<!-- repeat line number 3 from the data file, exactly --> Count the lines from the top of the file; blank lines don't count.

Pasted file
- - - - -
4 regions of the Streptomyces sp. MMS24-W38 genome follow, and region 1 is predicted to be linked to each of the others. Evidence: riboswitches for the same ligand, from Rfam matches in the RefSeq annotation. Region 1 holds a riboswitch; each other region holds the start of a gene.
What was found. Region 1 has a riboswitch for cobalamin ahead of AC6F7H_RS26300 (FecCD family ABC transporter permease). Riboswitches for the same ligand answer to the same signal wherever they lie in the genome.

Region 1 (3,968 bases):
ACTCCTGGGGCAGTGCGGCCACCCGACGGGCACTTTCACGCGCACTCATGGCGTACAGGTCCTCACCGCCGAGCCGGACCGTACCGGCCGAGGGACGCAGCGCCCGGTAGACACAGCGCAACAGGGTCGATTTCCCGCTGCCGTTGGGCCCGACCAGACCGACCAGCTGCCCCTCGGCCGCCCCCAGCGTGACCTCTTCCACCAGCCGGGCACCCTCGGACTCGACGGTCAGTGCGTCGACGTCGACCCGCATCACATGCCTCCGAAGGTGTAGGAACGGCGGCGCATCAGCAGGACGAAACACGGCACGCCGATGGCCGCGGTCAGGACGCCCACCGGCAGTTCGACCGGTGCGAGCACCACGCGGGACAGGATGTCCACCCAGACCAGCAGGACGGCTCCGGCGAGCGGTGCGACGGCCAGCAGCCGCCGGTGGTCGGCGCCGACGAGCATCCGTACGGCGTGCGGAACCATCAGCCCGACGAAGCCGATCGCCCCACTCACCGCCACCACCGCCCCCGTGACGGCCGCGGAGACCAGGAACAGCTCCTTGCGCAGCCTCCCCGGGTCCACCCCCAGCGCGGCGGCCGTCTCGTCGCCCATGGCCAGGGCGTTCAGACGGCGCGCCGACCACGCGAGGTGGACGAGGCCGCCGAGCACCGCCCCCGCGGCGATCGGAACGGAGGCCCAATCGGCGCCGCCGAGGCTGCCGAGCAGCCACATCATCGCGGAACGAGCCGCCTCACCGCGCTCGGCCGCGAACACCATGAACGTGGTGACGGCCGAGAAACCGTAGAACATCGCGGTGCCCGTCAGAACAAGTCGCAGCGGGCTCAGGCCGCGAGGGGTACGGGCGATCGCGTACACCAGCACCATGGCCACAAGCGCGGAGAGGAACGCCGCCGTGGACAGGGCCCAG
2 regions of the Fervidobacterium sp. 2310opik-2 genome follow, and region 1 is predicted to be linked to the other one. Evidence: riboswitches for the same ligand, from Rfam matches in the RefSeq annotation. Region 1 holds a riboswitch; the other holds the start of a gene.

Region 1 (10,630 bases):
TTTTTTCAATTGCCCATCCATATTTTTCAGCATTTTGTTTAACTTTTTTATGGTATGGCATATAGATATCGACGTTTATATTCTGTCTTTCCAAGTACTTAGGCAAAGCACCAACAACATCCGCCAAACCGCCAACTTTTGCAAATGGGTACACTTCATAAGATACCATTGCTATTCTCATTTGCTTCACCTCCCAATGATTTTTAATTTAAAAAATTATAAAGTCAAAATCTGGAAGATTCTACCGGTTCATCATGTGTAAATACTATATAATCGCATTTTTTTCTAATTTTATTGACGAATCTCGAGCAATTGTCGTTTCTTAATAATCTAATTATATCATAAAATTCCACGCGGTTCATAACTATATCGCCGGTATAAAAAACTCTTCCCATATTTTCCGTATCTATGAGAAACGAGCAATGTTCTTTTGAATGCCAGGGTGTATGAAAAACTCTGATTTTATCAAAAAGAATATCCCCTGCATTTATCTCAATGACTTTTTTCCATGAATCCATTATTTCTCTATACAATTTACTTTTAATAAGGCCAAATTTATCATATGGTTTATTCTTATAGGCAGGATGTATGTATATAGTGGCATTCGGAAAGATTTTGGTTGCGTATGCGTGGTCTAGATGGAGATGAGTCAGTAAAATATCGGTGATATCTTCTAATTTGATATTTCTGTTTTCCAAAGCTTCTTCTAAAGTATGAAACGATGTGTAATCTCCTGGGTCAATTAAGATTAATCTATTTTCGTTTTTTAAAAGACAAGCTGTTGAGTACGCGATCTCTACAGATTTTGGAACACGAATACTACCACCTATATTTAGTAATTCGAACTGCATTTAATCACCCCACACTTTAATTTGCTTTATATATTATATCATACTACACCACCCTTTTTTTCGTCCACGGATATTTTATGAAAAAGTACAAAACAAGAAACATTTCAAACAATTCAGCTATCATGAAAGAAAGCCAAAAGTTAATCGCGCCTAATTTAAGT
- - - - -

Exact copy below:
Region 1 (3,968 bases):